This is not at all surprising if we look at the origins of Socialist Zionism, which saw Zionism as a stage in bringing the Jews back to the rank of the Proletariat and then integrating itself with the global Communist movement. Zionism was a mask, a cover leading the Jews through a false sense of security thinking that it aimed for their national revival and self determination in their homeland as an end in itself, only to find that it was just a means to something bigger and greater than nationalism, the Jewish state was just seen as a temporary stage.
It is not so different to the attitudes that many held towards the Reform movement in its early years, offering to the Jews of the Ghetto the chance to be accepted by the non-Jewish world and to remain a Jew and be consistent with modernity. For some, as with many left wing Zionists that was genuinely what was sought through joining these movements, whereas for others, they saw both Reform and Zionism as being paths to assimilation. Both of these movements aroused scepticism amongst the Jews of the Ghettos and the Orthodox world.
Today both these movements, Reform Judaism and Zionism have changed, and have reverted back towards more traditional Jewish identity and have as a result brought most of the mainstream of the Jewish people closer to them. Yes it has been in part to do with the Holocaust, but also the changes in practice and belief that these two movements made, the Zionist left became less inclined to exchanging Judaism for Socialism, with such rebellious practices which shocked many Jews, such as the serving of Pork in the Chadrei Ochel (Dining rooms) of some Kibbutzim, and the Reform movement no longer keep Shabbat on a Sunday for example.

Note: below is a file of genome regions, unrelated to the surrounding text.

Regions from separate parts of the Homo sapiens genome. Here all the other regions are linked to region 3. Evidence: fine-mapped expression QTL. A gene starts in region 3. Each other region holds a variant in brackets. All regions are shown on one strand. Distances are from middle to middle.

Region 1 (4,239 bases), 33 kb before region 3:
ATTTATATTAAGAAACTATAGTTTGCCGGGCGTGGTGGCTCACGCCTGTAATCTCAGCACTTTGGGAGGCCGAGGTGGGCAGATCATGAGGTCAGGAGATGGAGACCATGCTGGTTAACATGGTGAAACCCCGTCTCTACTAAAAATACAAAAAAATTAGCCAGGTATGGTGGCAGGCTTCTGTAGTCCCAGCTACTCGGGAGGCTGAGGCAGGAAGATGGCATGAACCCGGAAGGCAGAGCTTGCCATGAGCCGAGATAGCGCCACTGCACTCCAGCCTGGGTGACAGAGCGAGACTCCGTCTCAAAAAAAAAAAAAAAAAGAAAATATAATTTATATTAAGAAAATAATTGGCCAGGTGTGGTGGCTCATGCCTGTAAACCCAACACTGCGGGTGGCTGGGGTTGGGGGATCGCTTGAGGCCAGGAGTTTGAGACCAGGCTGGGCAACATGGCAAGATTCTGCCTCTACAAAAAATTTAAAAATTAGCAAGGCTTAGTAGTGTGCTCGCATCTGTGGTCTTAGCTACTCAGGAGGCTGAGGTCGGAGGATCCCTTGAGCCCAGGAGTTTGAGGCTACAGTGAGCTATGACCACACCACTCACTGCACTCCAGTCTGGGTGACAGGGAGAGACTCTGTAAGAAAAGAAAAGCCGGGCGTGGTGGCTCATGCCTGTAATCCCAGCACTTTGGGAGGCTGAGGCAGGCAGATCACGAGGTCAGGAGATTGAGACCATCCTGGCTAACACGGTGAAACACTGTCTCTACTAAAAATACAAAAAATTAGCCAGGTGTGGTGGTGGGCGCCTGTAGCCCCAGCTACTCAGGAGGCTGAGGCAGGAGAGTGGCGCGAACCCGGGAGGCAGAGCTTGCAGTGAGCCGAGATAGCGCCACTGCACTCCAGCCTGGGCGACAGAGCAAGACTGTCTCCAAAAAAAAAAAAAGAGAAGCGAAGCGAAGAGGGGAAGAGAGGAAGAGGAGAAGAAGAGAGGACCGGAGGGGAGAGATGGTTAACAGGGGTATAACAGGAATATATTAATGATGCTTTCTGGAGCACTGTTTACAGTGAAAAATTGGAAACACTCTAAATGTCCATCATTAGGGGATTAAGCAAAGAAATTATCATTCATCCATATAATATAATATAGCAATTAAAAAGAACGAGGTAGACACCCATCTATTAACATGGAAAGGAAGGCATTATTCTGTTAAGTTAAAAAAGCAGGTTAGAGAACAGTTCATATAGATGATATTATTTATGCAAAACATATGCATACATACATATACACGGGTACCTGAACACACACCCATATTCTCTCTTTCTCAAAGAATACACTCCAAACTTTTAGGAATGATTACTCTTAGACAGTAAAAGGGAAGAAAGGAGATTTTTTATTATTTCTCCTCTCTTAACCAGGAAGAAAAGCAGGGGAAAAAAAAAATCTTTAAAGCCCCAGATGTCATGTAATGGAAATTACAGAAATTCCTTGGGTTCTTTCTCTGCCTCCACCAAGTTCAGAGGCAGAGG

Answers to the Jewish question whether it be Reform, Communism or Zionism all have strands within them aimed at attracting the Jews to their movement through making use of appealing to the masses that they are not only the answer to their problem both in terms of the correct path for the continuation of Jewish identity and the answer to anti-Semitism, but also there are those who see them all as potential paths to assimilation.
What has become known as the ‘New anti-Semitism’, which accuses anti-Semites as hiding behind anti-Zionism and that opposition to Israel is just a new form of singling out the Jews, that there are good Jews and bad Jews. The bad ones are those who associate with Israel, which is the vast majority of today’s Jews, and good Jews who denounce Israel.